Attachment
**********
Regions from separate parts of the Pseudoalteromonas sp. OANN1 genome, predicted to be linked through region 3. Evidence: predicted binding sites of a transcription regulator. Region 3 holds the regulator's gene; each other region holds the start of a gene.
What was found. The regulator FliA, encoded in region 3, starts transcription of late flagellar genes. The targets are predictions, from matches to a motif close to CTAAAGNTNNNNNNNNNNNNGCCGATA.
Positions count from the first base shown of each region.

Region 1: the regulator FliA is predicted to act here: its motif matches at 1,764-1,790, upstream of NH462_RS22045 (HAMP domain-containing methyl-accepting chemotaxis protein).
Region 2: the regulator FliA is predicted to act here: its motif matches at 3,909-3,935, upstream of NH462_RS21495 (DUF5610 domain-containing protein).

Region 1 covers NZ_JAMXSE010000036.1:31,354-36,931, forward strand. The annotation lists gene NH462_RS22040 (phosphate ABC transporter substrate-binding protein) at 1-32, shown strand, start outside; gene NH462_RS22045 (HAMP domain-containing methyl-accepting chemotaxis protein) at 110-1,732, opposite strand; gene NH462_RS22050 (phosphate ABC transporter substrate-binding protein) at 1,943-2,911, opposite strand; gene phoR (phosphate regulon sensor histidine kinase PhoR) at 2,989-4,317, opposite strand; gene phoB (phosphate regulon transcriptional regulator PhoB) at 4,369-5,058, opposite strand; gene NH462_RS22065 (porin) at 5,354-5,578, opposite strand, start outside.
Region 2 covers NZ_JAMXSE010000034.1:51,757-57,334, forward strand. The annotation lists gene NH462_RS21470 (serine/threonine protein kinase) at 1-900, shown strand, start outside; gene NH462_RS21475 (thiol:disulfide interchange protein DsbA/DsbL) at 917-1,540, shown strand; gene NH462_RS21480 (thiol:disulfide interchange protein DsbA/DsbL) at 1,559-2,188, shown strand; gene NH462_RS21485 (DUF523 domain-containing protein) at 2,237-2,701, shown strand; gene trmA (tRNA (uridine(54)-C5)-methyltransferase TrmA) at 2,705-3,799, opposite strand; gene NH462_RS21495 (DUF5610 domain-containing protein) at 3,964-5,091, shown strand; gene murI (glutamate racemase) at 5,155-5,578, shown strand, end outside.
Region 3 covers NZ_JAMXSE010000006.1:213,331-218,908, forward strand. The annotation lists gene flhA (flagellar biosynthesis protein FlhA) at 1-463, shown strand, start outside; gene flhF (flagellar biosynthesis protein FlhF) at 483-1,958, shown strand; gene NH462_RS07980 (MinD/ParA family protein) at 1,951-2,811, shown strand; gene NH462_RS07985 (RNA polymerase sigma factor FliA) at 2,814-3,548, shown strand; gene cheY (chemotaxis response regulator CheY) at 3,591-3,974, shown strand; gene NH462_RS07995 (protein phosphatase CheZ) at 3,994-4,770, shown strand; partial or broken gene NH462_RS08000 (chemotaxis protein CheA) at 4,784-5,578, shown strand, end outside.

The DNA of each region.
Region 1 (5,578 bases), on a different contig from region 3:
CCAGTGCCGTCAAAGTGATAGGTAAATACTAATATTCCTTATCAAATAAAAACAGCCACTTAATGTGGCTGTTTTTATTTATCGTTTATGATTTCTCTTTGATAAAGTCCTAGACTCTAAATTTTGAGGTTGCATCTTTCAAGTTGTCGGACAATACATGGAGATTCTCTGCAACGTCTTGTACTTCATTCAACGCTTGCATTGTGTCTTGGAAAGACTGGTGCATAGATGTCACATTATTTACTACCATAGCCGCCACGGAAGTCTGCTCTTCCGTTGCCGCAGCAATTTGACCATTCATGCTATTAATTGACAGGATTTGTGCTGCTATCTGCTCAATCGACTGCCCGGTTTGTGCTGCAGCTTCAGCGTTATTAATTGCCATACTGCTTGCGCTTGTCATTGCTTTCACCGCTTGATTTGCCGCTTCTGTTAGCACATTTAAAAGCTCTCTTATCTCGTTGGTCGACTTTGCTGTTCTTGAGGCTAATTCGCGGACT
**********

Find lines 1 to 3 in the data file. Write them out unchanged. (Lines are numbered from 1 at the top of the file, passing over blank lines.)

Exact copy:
Regions from separate parts of the Pseudoalteromonas sp. OANN1 genome, predicted to be linked through region 3. Evidence: predicted binding sites of a transcription regulator. Region 3 holds the regulator's gene; each other region holds the start of a gene.
What was found. The regulator FliA, encoded in region 3, starts transcription of late flagellar genes. The targets are predictions, from matches to a motif close to CTAAAGNTNNNNNNNNNNNNGCCGATA.
Positions count from the first base shown of each region.